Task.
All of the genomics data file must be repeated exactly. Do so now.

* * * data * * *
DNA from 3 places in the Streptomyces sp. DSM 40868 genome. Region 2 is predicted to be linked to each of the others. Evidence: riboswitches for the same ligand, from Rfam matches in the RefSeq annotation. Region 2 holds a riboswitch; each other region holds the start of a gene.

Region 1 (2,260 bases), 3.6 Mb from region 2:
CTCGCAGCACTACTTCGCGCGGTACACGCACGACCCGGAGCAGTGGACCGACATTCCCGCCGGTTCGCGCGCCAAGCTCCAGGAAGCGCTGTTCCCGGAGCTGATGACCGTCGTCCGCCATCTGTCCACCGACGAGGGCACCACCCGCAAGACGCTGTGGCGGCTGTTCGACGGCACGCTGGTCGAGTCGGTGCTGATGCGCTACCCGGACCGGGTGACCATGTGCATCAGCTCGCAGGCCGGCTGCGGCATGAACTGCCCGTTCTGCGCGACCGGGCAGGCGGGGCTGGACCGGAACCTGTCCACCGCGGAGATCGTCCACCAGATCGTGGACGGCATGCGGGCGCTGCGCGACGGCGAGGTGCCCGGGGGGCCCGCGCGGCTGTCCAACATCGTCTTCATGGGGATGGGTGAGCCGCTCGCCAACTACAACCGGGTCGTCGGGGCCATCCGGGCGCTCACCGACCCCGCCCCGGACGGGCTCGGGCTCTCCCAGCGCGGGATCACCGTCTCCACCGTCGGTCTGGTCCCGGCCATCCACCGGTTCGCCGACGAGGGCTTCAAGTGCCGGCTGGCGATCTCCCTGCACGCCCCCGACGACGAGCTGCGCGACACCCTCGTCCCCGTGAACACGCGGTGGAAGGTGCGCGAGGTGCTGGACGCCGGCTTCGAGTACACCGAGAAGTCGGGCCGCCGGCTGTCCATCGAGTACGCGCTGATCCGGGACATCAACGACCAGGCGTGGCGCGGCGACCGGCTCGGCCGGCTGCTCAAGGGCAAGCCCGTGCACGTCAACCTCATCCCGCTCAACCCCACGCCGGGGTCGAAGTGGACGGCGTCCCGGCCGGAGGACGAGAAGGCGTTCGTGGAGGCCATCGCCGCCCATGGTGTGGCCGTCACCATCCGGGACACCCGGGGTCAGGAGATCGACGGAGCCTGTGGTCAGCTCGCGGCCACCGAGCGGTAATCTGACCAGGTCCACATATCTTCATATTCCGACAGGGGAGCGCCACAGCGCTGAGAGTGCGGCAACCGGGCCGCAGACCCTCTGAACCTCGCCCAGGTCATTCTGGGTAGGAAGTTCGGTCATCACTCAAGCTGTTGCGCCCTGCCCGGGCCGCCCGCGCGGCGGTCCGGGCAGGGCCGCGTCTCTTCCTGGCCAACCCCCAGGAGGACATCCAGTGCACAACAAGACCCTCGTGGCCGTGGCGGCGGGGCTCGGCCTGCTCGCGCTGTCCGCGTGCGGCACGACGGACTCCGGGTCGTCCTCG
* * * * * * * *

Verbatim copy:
DNA from 3 places in the Streptomyces sp. DSM 40868 genome. Region 2 is predicted to be linked to each of the others. Evidence: riboswitches for the same ligand, from Rfam matches in the RefSeq annotation. Region 2 holds a riboswitch; each other region holds the start of a gene.

Region 1 (2,260 bases), 3.6 Mb from region 2:
CTCGCAGCACTACTTCGCGCGGTACACGCACGACCCGGAGCAGTGGACCGACATTCCCGCCGGTTCGCGCGCCAAGCTCCAGGAAGCGCTGTTCCCGGAGCTGATGACCGTCGTCCGCCATCTGTCCACCGACGAGGGCACCACCCGCAAGACGCTGTGGCGGCTGTTCGACGGCACGCTGGTCGAGTCGGTGCTGATGCGCTACCCGGACCGGGTGACCATGTGCATCAGCTCGCAGGCCGGCTGCGGCATGAACTGCCCGTTCTGCGCGACCGGGCAGGCGGGGCTGGACCGGAACCTGTCCACCGCGGAGATCGTCCACCAGATCGTGGACGGCATGCGGGCGCTGCGCGACGGCGAGGTGCCCGGGGGGCCCGCGCGGCTGTCCAACATCGTCTTCATGGGGATGGGTGAGCCGCTCGCCAACTACAACCGGGTCGTCGGGGCCATCCGGGCGCTCACCGACCCCGCCCCGGACGGGCTCGGGCTCTCCCAGCGCGGGATCACCGTCTCCACCGTCGGTCTGGTCCCGGCCATCCACCGGTTCGCCGACGAGGGCTTCAAGTGCCGGCTGGCGATCTCCCTGCACGCCCCCGACGACGAGCTGCGCGACACCCTCGTCCCCGTGAACACGCGGTGGAAGGTGCGCGAGGTGCTGGACGCCGGCTTCGAGTACACCGAGAAGTCGGGCCGCCGGCTGTCCATCGAGTACGCGCTGATCCGGGACATCAACGACCAGGCGTGGCGCGGCGACCGGCTCGGCCGGCTGCTCAAGGGCAAGCCCGTGCACGTCAACCTCATCCCGCTCAACCCCACGCCGGGGTCGAAGTGGACGGCGTCCCGGCCGGAGGACGAGAAGGCGTTCGTGGAGGCCATCGCCGCCCATGGTGTGGCCGTCACCATCCGGGACACCCGGGGTCAGGAGATCGACGGAGCCTGTGGTCAGCTCGCGGCCACCGAGCGGTAATCTGACCAGGTCCACATATCTTCATATTCCGACAGGGGAGCGCCACAGCGCTGAGAGTGCGGCAACCGGGCCGCAGACCCTCTGAACCTCGCCCAGGTCATTCTGGGTAGGAAGTTCGGTCATCACTCAAGCTGTTGCGCCCTGCCCGGGCCGCCCGCGCGGCGGTCCGGGCAGGGCCGCGTCTCTTCCTGGCCAACCCCCAGGAGGACATCCAGTGCACAACAAGACCCTCGTGGCCGTGGCGGCGGGGCTCGGCCTGCTCGCGCTGTCCGCGTGCGGCACGACGGACTCCGGGTCGTCCTCG